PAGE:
Parachute Jump to be bathed in light for kids with cancer
When the sun goes down on Friday night, the Coney Island Parachute Jump will be bathed in light as community residents gather on the Riegelman Boardwalk for a ceremony designed to raise childhood cancer awareness.
September is National Childhood Cancer Awareness Month.
Zamperla, the company that owns the Parachute Jump, agreed to a request to light the famous ride as a way of paying tribute to the courage of children with cancer and to raise awareness for the need for more funding for research into a cure, according to Councilmember Mark Treyger.
The event will take place on Friday starting at 7 p.m. at the base of the Parachute Jump, located along the Riegelmann Boardwalk near West 19th Street. The lighting will take place at 7:45 p.m.
In addition to the lighting of the Parachute Jump, the event will include a performance by Art’s House Dance, an appearance by the Brooklyn Cyclones’ Sandy the Seagull mascot and activities for children.
Friday’s event marks the second year in a row that Zamperla has lit up the Parachute Jump for kids with cancer.
The company worked with Treyger and with Frankie’s Mission, a non-profit group that provides assistance to families of children with cancer, on the project.
Treyger (D-Coney Island-Gravesend-Bensonhurst) initially reached out to Zamperla last year after the owners of the Empire State Building had denied a request from cancer advocate to light that structure in gold lighting for a worldwide “Go Gold” campaign.
Zamperla immediately agreed to Treyger’s request and a lighting ceremony took place in 2014.
Treyger said the ceremony has a symbolic importance.
“This is a small but important gesture by our community to show these families that they are not alone in their fight against childhood cancer. It was incredibly moving to see all of the support at last year’s lighting, and I look forward to joining residents and families from across Brooklyn on Friday as Coney Island’s iconic Parachute Jump once again ‘Goes Gold’ in support of childhood cancer,” Treyger said in a statement.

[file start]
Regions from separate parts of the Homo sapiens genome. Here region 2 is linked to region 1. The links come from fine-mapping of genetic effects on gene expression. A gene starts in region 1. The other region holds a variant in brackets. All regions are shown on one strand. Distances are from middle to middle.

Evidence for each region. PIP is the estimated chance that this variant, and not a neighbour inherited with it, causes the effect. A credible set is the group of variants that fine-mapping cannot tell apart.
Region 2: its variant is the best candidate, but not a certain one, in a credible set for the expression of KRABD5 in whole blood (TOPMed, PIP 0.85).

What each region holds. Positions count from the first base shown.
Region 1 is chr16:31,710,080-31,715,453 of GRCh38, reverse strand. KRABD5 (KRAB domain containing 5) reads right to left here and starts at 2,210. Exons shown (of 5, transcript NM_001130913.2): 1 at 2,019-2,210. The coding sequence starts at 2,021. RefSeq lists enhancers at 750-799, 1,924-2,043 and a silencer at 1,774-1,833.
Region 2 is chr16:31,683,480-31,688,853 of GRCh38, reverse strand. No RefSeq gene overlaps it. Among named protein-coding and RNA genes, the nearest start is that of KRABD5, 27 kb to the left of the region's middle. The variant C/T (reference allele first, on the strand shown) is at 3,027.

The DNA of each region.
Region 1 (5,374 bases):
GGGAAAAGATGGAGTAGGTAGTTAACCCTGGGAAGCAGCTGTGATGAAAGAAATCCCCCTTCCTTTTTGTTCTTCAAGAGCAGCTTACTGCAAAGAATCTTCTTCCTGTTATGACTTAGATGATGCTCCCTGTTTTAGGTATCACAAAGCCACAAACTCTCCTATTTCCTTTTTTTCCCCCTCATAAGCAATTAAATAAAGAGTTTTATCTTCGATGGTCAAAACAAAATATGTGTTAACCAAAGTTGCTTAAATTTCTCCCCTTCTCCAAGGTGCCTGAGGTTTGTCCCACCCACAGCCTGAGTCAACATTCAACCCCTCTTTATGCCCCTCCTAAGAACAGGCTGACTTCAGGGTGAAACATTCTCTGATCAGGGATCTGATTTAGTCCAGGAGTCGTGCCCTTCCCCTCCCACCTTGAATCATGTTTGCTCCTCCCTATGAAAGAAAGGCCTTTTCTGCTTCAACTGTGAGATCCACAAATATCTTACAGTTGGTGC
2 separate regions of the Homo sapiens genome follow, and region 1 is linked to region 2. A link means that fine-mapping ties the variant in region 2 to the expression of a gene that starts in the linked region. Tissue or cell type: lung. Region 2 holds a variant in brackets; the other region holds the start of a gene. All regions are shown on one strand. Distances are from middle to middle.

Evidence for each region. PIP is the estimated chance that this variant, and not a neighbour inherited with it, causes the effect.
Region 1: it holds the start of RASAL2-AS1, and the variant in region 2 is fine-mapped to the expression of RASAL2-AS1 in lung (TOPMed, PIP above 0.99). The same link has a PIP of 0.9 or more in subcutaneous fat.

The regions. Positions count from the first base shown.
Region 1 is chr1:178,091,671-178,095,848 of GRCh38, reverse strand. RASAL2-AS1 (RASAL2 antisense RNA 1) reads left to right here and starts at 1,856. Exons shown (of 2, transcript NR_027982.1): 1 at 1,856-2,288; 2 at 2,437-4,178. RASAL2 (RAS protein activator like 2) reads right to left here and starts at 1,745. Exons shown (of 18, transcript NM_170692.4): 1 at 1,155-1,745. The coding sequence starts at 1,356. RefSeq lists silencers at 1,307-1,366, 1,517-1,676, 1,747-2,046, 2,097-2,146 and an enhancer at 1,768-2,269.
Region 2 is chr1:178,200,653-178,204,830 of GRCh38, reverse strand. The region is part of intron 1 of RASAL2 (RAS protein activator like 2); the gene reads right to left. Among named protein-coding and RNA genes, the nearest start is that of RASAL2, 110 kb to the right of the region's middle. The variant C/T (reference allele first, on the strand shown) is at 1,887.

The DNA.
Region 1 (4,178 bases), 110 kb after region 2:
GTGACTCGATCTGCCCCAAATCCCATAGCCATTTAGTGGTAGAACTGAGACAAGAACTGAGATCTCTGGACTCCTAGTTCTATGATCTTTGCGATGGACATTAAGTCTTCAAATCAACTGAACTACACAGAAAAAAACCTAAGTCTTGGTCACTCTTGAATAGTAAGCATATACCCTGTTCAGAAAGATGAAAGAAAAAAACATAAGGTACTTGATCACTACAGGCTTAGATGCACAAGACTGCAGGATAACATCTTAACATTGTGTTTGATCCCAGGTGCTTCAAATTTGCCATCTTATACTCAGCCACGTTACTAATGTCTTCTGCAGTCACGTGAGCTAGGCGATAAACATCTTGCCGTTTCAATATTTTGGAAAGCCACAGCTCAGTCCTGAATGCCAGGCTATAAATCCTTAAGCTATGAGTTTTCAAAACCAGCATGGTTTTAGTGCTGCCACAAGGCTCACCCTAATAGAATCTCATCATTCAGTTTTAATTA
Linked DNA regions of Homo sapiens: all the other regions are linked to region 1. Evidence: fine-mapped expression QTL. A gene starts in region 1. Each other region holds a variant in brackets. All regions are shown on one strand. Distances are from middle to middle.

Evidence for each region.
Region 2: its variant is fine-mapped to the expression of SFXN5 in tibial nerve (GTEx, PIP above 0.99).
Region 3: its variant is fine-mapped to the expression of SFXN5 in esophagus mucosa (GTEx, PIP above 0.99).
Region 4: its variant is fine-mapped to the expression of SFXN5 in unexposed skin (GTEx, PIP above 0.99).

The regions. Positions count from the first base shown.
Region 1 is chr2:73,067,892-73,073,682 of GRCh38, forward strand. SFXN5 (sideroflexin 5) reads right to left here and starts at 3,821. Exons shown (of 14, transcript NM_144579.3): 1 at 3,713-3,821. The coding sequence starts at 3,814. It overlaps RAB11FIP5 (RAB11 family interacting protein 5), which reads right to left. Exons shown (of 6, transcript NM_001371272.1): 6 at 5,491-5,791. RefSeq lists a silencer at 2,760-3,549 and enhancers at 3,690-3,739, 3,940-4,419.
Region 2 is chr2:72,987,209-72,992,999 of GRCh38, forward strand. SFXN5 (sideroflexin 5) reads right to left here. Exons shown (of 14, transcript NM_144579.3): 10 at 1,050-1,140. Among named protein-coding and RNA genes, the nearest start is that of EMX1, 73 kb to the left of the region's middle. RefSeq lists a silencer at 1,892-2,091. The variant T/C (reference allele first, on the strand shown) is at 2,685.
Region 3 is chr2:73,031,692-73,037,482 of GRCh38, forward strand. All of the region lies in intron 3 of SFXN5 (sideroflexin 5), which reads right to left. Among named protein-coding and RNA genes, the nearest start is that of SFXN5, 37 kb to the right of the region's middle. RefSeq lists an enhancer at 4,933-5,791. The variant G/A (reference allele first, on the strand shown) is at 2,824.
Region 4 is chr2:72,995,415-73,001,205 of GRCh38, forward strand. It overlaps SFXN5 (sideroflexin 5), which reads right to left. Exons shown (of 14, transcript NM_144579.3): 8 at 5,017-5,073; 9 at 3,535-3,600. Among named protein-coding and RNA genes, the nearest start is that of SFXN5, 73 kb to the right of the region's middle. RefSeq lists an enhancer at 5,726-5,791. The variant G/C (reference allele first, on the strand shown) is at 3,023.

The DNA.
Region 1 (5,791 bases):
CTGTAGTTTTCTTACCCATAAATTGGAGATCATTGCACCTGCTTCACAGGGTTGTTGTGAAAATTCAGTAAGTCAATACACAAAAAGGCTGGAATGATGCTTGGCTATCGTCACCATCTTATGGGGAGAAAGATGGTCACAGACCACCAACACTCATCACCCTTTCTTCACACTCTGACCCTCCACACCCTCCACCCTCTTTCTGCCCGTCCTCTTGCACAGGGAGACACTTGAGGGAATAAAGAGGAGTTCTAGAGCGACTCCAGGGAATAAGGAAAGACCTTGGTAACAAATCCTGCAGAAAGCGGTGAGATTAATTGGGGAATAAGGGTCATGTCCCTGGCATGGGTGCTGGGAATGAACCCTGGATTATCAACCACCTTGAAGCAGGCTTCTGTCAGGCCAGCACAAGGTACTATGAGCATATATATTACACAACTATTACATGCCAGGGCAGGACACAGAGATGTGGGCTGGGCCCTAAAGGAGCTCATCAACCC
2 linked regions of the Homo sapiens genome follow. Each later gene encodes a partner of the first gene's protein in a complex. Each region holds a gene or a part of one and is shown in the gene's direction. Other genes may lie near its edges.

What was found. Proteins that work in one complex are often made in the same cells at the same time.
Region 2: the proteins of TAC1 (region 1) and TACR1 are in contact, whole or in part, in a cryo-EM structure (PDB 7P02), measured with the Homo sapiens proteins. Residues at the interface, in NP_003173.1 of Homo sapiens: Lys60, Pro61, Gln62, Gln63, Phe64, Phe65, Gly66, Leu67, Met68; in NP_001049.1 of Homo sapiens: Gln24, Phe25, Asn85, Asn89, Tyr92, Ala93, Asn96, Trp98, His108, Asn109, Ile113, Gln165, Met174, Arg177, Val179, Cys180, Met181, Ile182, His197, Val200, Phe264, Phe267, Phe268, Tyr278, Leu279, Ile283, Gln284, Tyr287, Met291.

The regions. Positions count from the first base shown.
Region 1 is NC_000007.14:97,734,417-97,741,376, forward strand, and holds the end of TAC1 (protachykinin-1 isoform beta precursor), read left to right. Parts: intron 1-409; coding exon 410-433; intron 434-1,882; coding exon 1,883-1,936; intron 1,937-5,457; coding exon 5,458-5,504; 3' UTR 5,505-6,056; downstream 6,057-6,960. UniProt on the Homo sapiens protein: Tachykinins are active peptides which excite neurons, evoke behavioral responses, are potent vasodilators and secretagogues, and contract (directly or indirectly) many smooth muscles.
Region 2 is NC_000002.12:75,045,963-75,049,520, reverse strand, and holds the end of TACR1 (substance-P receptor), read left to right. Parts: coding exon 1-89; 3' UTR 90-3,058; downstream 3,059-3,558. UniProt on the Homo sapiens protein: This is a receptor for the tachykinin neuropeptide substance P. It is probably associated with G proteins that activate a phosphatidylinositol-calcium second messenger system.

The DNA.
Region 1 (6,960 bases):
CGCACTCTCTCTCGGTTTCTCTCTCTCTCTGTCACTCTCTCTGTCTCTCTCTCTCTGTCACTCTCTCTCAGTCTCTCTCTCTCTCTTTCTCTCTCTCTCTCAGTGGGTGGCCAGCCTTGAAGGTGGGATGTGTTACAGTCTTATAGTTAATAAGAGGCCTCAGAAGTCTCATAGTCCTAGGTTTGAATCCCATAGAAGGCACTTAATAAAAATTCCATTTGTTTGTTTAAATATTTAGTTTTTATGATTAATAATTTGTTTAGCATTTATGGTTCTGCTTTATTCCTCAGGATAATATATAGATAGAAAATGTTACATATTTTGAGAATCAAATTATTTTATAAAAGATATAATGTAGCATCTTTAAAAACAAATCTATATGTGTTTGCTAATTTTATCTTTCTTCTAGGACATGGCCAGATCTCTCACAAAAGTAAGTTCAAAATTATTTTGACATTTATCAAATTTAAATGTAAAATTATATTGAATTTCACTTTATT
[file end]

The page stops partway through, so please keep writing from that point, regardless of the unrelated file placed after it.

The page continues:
For more information, call Treyger’s office at 718-373-9673.
Each year, an estimated 15,700 children are diagnosed with cancer in the U.S., according to the American Childhood Cancer Organization.
Another Southwest Brooklyn community is also showing its support for children with cancer.
Bay Ridge Cares, a group of volunteers who perform charity work, is asking fellow residents to place gold ribbons in their windows and to patronize stores that display signs emblazed with gold ribbons as part of a project called “Go Gold Bay Ridge.”
Teri Brennan, a member of the Board of Directors of Bay Ridge Cares, organized the “Go Gold Bay Ridge” effort.
Here are some of the ways Bay Ridge Cares is asking residents to support the Go Gold effort: shining yellow light bulbs on their front porches and in their front windows; placing strings of yellow lights around their windows; and wearing gold ribbons.
Justin Brannan, vice president and founder of Bay Ridge Cares, said the Go Gold campaign had an inaugural “Go Gold” campaign in 2014 that was a smashing success.
“These children and families who are staring down the unknown and battling the unimaginable, every Go Gold sign they see, every gold bow around a tree, every gold light in a store window will send a little message that they are not alone. That’s what this is all about; showing these families that we’re all in this together,” Brannan told the Brooklyn Eagle via email.
Residents can pick up “Go Gold Bay Ridge” signs in the offices of Councilmember Vincent Gentile at 8018 Fifth Ave., and state Sen. Marty Golden at 7408 Fifth Ave.
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